The journey toward Super Bowl LII ended far too prematurely for the Pittsburgh Steelers, sending them into offseason mode before we were ready for it. But we are in it now, and are ready to move on, through the Combine, through free agency, through the draft, into OTAs, and beyond.
We have asked and answered a lot of questions over the years and will continue to do so, and at the moment, there seem to be a ton of questions that need answering. A surprise early exit in the postseason will do that to you though, especially when it happens in the way it did.
You can rest assured that we have the questions, and we will be monitoring developments all throughout the offseason process, all the way down to Latrobe. Pending free agents, possible veteran roster cuts, contract extensions, pre-draft visits, pro days, all of it will have its place when the time arises.
Question: Will the Steelers regret not making changes to the defensive coaching staff if that initial report holds true?
It was reported by the Pittsburgh Post-Gazette early yesterday that it was the intention at this time for head coach Mike Tomlin to retain his defensive coaching staff. While the group has seen gradual improvement over the course of the past three seasons, Keith Butler’s unit was responsible for allowing 38 points to the Jacksonville Jaguars in the team’s early postseason exit on Sunday.
Butler, who has been with Pittsburgh since 2003, had been the unspoken heir apparent to Dick LeBeau for some years before the change was finally made in 2015. He has been in that post for the past three seasons, and we have seen some numbers tick upward.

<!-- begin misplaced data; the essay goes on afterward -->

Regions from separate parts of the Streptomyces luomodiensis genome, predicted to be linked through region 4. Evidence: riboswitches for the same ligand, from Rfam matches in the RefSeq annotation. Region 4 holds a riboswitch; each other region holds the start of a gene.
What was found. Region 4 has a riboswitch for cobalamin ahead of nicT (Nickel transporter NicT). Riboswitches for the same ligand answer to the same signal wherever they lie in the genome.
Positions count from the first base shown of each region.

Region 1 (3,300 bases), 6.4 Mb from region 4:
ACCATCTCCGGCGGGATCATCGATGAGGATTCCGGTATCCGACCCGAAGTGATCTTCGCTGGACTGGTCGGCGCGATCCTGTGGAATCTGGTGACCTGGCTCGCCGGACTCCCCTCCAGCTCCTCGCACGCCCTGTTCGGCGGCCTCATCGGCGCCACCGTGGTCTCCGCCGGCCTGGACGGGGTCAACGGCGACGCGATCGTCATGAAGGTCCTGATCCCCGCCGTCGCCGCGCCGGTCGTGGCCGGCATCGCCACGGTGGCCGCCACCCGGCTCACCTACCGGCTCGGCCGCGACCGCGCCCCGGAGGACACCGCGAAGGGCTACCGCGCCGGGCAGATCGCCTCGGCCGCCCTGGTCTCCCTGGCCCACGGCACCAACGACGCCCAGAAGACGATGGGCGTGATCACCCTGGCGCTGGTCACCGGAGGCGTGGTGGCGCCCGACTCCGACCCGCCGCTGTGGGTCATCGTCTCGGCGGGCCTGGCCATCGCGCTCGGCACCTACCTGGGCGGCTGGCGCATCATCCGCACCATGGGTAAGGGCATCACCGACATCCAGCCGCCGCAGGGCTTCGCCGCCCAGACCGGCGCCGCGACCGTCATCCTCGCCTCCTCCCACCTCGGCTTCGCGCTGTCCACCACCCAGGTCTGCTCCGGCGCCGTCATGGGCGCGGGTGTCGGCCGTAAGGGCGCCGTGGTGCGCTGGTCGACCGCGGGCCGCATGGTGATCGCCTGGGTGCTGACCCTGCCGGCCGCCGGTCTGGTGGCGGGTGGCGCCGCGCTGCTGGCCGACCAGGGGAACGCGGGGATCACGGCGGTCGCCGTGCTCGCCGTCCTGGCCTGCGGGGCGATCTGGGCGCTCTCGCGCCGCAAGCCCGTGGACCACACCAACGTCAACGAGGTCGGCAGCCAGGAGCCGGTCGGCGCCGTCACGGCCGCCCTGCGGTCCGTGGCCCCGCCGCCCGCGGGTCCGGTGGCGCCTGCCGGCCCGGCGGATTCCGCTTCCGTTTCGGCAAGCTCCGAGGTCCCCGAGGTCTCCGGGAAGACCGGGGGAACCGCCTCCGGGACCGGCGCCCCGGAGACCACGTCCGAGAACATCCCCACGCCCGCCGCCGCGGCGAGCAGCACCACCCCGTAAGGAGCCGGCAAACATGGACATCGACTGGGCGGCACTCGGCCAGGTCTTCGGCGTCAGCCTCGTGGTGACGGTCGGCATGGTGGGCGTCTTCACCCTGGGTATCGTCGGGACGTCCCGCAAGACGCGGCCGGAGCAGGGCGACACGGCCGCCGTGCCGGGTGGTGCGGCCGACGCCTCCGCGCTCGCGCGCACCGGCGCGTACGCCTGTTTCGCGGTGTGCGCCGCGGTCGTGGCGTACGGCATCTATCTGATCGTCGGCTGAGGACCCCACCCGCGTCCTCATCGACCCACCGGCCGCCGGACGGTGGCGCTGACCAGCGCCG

Still, there are some things that continue to lack, most significantly the tackling efficiency of the unit as a whole. This issue began on the last legs of the championship defenses, but all of those players have since been replaced with younger bodies who are struggling to tackle well.
Some of this goes on the players themselves, of course, but much of it goes on the coaching staff as well. The defensive line is probably the least responsible for these issues, but the linebackers and secondary have had far too many problems.
Carnell Lake in the secondary has been with the team since 2011, and has had some good, bad, and average units. He hasn’t frequently had the personnel to work with, but he could have his best group in 2018 with Joe Haden having a full offseason, another year of development of Artie Burns, Mike Hilton, and Cameron Sutton, as well as Sean Davis…and perhaps a new starting free safety. Releasing Mike Mitchell will leave dead money, but would also save $5 million.
Joey Porter was a popular player, but it would be hard to argue he’s gotten the most out of the young players he has been given, T.J. Watt notwithstanding. But is the talent there to mold in the first place?